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Handwashing and cohorting in prevention of hospital acquired infections with respiratory syncytial virus.
  1. D Isaacs,
  2. H Dickson,
  3. C O'Callaghan,
  4. R Sheaves,
  5. A Winter,
  6. E R Moxon
  1. Departmetn of Paediatrics, John Radcliffe Hospital, Oxford.

    Abstract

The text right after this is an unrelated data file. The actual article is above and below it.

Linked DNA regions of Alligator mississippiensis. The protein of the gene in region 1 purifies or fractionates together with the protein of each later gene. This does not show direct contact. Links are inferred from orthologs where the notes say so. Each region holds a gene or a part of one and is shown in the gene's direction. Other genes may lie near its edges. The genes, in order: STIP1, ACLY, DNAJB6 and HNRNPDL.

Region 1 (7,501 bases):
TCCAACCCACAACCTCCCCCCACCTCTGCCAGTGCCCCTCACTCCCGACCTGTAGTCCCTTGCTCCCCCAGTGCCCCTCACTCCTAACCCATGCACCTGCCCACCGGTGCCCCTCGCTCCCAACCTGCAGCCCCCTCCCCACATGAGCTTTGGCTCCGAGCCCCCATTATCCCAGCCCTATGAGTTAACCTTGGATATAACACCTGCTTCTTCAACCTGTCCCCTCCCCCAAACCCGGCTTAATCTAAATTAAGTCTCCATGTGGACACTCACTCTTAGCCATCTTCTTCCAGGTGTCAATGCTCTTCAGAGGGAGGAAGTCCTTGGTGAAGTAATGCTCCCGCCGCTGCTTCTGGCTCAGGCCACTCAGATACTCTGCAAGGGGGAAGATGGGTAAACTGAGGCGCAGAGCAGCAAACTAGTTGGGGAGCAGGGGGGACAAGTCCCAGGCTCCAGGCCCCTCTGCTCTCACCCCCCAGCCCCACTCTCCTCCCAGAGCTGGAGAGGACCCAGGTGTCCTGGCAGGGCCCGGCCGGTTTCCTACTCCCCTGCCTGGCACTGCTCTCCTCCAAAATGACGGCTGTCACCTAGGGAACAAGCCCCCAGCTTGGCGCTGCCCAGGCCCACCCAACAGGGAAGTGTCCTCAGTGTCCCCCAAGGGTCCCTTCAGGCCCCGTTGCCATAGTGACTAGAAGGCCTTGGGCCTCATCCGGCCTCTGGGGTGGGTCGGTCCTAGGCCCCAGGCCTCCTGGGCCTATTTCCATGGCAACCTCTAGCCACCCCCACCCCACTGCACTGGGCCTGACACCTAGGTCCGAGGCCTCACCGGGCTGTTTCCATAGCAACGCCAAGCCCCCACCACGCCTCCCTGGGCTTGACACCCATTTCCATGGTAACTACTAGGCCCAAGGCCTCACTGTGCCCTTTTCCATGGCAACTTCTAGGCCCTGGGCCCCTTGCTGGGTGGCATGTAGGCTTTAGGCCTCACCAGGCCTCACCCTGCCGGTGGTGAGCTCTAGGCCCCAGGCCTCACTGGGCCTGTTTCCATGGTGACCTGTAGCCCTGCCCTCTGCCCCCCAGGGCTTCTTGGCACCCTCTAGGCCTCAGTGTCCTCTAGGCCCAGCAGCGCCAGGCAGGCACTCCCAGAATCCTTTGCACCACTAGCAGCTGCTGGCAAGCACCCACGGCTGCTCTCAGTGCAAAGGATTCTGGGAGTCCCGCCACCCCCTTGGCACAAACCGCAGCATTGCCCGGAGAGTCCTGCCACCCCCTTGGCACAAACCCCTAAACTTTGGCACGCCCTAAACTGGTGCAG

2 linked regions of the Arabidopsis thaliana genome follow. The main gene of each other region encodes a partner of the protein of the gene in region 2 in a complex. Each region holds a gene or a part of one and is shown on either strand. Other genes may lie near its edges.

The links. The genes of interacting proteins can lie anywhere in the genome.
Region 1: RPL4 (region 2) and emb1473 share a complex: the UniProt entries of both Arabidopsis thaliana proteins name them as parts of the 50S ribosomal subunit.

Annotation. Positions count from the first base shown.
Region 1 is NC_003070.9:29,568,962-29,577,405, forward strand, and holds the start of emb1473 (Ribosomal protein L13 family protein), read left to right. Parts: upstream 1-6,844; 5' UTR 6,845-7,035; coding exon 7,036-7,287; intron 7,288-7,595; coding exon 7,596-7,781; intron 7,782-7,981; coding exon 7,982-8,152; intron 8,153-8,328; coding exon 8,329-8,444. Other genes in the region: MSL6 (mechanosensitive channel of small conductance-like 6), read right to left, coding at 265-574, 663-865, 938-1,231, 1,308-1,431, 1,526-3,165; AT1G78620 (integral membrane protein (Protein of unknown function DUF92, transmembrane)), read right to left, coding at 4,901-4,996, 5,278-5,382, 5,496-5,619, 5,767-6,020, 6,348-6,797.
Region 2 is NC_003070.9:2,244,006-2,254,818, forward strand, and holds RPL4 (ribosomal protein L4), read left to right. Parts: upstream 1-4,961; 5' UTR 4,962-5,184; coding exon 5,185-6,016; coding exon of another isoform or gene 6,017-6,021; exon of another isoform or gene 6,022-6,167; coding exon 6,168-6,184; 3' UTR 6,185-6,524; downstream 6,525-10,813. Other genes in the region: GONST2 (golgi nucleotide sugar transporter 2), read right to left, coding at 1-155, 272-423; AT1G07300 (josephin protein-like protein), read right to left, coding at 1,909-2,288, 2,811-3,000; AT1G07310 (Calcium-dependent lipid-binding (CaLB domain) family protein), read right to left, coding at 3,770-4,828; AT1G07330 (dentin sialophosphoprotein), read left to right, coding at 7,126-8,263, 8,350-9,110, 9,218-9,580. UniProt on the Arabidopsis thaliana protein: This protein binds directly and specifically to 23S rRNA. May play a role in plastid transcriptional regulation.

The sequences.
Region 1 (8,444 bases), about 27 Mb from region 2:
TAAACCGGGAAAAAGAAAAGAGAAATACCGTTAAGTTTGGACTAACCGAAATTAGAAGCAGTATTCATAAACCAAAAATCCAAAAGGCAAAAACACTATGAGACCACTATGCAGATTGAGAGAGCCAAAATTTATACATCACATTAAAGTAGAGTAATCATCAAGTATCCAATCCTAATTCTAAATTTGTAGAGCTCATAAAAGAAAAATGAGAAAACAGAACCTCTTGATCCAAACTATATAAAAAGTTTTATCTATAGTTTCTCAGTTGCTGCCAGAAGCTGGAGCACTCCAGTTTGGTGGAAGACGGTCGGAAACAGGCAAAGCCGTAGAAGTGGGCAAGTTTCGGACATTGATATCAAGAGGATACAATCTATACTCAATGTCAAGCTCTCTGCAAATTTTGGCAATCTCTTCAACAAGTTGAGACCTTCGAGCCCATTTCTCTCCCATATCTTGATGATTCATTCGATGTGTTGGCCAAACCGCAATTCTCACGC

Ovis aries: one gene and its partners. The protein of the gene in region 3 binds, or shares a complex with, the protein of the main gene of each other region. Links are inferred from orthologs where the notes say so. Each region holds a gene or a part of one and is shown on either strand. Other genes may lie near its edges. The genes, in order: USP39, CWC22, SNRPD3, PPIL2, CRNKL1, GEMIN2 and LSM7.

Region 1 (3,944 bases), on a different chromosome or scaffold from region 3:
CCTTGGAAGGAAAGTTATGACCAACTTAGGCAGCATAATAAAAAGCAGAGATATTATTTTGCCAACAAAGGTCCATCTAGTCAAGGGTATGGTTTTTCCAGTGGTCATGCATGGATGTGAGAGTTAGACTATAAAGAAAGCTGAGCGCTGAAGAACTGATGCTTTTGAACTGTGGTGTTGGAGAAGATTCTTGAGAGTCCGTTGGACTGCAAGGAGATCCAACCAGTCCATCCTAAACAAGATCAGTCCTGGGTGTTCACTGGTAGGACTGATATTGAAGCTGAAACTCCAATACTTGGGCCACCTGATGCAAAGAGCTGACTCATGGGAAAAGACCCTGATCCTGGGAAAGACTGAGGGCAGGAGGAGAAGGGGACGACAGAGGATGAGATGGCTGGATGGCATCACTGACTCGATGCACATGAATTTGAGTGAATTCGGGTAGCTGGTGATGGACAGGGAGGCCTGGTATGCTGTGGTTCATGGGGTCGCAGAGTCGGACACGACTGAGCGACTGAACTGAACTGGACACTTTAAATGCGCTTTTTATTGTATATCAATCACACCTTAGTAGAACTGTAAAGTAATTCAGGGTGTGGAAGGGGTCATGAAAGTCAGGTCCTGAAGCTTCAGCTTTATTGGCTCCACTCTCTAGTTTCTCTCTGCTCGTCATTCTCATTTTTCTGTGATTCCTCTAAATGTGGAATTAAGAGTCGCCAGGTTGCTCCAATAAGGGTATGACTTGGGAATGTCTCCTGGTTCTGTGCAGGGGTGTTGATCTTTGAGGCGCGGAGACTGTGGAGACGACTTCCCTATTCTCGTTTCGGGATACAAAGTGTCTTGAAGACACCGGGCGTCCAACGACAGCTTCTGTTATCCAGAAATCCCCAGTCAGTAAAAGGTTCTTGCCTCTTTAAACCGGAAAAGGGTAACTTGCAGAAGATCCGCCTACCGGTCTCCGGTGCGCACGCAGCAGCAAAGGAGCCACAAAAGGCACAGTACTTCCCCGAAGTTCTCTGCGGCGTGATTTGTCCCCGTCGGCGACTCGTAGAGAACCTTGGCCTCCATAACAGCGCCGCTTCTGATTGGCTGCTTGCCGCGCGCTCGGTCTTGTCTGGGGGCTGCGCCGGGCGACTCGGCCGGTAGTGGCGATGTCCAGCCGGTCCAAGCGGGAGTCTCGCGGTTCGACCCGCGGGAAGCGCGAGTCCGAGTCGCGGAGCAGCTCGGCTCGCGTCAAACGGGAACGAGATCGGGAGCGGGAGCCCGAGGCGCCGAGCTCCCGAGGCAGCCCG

Hospital acquired infections with respiratory syncytial virus are a major problem. The virus is spread predominantly by infected nasal secretions and we investigated whether we could reduce its incidence by cohorting babies on each ward into designated areas and encouraging staff and parents to wash their hands. We examined the incidence of hospital acquired infection due to respiratory syncytial virus in all children less than 2 years old and in those with congenital heart disease. In 1986-7, before any intervention, 18 (4.2%) of 425 hospitalised children less than 2 years old developed hospital acquired infection due to respiratory syncytial virus. In 1987-8, after intervention, five (0.6%) of 840 children developed hospital acquired infection but there were fewer ward admissions with community acquired infections due to the virus. In 1988-9, when there were more community acquired infections than 1986-7, six (1.1%) of 552 children developed hospital acquired infection. In 1986-7, eight (34.8%) of 23 children less than 2 years old with congenital heart disease developed hospital acquired infection due to respiratory syncytial virus; all eight were among 11 children with congenital heart disease hospitalised for more than 14 days. In 1987-8, one (3.3%) of 30 children with congenital heart disease developed hospital acquired infection due to respiratory syncytial virus and in 1988-9 there was one (2.1%) case out of 47 children with congenital heart disease. Handwashing and cohorting significantly reduce the incidence of nosocomial respiratory syncytial virus infection.

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